Having rented rooms and a 500 sq ft loft over the past several rears, the dogs and I are quite used to sharing very small spaces; we know how to gracefully trip over one another and never to be in too much of a rush. I knew that when I did have the space, I would want to design them a room of their own. Plenty of dog rooms can be found online, particularly cute rooms for tiny dogs to show off all of their dainty accessories. These rooms are practically an accessory for as much utility as they would provide an 80 pound rambunctious doberteen. I have picked and pulled a number of good ideas after scouring the Internet for dog room ideas, and now I get to make a room specifically designed with my boys in mind. First, I needed to make a list of what purpose I wanted my dog room to serve. Below are the criteria around which I need to design my dog room.
- The room needs to be large enough for both of their crates.
- The room needs to be comfortable.
- The room needs to feel like a safe place if the dogs get overwhelmed by company, construction, fireworks, thunder, etc….
- The room needs to be easily cleaned without seeming cold and institutional.
- The room needs to have sufficient storage space for their belongings (toys, collars, leads, medications, food, extra food, etc…).
On my first visit to what would be my house, I knew that the basement bedroom would be a perfect place for the dog room; it has concrete walls to help dampen offending noises, should stay cooler than the rest of the house in the summer, is attached to the laundry room (dog bathtub in the future?!), and is near the door to the backyard.
Dog room (before…ugly!)
After identifying the purpose and location of the dog room comes the actual design–I need to design the room and determine what materials would best achieve the goals of the room. Form, meet function.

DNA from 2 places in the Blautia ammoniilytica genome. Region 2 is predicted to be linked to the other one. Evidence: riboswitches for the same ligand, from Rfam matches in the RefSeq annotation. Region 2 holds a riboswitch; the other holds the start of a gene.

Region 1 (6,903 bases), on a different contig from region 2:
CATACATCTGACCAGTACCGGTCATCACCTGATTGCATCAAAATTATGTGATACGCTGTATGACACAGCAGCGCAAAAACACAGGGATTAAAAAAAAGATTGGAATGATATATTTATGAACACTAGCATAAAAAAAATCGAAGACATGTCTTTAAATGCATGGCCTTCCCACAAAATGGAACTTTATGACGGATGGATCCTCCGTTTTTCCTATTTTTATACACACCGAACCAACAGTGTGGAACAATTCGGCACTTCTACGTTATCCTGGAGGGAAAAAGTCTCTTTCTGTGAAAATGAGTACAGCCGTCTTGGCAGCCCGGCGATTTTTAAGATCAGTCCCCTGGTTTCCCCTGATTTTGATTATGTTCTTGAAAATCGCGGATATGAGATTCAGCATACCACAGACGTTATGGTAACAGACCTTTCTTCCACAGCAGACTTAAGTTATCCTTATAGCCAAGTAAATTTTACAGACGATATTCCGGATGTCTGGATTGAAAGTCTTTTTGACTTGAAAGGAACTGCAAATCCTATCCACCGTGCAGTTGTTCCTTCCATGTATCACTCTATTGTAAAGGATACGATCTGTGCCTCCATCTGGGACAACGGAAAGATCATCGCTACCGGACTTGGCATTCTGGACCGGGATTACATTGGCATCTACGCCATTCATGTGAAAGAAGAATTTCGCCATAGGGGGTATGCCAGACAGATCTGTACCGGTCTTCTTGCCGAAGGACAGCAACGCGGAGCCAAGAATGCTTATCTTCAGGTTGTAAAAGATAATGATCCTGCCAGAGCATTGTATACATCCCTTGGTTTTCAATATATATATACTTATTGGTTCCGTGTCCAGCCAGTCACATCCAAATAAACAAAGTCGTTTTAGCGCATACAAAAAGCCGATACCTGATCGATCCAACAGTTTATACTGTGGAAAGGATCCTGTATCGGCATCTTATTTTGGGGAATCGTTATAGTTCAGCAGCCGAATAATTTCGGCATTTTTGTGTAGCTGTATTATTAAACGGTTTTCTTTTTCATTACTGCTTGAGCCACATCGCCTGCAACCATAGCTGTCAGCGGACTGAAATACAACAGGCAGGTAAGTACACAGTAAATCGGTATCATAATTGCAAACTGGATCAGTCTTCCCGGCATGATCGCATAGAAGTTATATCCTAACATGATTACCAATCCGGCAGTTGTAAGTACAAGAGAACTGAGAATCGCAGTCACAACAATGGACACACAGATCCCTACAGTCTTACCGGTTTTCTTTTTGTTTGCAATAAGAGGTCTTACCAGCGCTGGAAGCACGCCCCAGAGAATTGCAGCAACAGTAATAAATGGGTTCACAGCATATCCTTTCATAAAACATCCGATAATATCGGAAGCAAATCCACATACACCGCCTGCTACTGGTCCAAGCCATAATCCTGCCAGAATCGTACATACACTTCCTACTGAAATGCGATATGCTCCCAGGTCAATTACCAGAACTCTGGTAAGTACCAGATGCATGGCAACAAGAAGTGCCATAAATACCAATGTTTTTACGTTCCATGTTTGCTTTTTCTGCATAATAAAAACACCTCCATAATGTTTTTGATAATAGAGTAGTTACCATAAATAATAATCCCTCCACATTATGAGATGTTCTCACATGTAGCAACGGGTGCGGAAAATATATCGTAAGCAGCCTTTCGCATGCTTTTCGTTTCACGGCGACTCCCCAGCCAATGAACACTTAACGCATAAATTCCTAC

My dogs are medium sized and apt to get into trouble when unattended, so the room had to be safe. Although the dogs are crated when I leave the house, I anticipate them voluntarily spending time in the room since it will have all of their toys and beds, and is near the library. I don’t want to constantly be watching them if they go into the room. I have narrowed the materials down a bit, but but final decisions are still pending.
- Floor: Bamboo, cork, or carpet. All have their pros and cons, and making the final decision will be quite difficult.
- Cork–Pros: softer than tile or hardwood, sound dampening. Cons: Not as durable as other options, limited designs and/or colors.
- Bamboo–Pros: attractive, inexpensive, variety of colors and designs. Cons: maintains the basement feel and encourages echoing, easily scratched.
- Carpet–Pros: Many available options, would make the room feel less like a basement, preserve warmth. Cons: can be expensive with the pad and carpet, more difficult to clean.
- Walls: Either a pistachio or warm orange paint with white wainscoting around the room. The wainscoting will help minimize the basement feel of the room by partially covering the two exposed concrete walls, and will be easier to wipe down than the paint.